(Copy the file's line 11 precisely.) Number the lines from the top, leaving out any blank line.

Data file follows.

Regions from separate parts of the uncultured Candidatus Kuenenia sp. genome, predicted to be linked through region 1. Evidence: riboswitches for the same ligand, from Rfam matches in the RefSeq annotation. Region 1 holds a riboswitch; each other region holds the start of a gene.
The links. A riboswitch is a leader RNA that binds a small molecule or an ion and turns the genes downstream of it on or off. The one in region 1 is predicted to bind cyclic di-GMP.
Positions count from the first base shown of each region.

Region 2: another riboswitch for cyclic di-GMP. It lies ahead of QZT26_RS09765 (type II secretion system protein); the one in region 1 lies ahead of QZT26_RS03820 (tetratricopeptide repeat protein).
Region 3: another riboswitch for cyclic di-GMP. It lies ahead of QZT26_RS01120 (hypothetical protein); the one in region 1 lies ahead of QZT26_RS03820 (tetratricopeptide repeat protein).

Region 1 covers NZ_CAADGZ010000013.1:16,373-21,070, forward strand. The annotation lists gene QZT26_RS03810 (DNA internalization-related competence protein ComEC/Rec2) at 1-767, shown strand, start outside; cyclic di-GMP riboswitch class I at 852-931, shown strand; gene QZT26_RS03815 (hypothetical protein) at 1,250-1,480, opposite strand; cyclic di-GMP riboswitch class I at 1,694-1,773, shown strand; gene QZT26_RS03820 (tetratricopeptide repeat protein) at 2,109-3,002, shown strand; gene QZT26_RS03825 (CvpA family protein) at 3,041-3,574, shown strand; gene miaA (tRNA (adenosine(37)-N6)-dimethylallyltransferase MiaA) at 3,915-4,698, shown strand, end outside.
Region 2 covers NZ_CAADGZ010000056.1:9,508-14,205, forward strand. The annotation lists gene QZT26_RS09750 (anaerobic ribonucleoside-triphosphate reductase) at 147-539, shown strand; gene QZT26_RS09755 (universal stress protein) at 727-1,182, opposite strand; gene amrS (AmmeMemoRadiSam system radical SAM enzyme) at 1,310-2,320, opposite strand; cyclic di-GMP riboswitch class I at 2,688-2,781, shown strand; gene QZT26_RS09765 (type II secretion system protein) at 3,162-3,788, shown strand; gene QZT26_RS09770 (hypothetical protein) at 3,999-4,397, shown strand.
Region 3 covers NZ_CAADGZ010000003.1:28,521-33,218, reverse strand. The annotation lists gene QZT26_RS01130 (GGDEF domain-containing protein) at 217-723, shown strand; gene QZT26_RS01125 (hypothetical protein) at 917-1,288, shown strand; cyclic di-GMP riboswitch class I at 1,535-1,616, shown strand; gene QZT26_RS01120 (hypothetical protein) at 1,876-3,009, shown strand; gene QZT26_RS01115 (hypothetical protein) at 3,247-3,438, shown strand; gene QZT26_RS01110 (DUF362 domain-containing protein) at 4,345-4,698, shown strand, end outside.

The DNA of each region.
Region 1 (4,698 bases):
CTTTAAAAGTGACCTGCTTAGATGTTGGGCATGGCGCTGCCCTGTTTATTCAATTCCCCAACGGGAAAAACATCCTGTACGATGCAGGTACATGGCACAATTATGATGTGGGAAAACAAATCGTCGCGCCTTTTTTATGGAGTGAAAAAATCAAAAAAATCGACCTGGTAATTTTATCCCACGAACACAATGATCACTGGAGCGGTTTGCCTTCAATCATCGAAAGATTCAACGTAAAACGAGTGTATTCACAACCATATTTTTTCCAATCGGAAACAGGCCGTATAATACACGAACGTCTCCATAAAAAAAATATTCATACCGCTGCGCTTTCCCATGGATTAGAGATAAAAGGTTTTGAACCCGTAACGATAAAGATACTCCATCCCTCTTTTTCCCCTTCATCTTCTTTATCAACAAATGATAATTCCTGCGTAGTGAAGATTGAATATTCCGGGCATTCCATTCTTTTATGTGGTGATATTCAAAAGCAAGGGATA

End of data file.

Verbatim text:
CTTTAAAAGTGACCTGCTTAGATGTTGGGCATGGCGCTGCCCTGTTTATTCAATTCCCCAACGGGAAAAACATCCTGTACGATGCAGGTACATGGCACAATTATGATGTGGGAAAACAAATCGTCGCGCCTTTTTTATGGAGTGAAAAAATCAAAAAAATCGACCTGGTAATTTTATCCCACGAACACAATGATCACTGGAGCGGTTTGCCTTCAATCATCGAAAGATTCAACGTAAAACGAGTGTATTCACAACCATATTTTTTCCAATCGGAAACAGGCCGTATAATACACGAACGTCTCCATAAAAAAAATATTCATACCGCTGCGCTTTCCCATGGATTAGAGATAAAAGGTTTTGAACCCGTAACGATAAAGATACTCCATCCCTCTTTTTCCCCTTCATCTTCTTTATCAACAAATGATAATTCCTGCGTAGTGAAGATTGAATATTCCGGGCATTCCATTCTTTTATGTGGTGATATTCAAAAGCAAGGGATA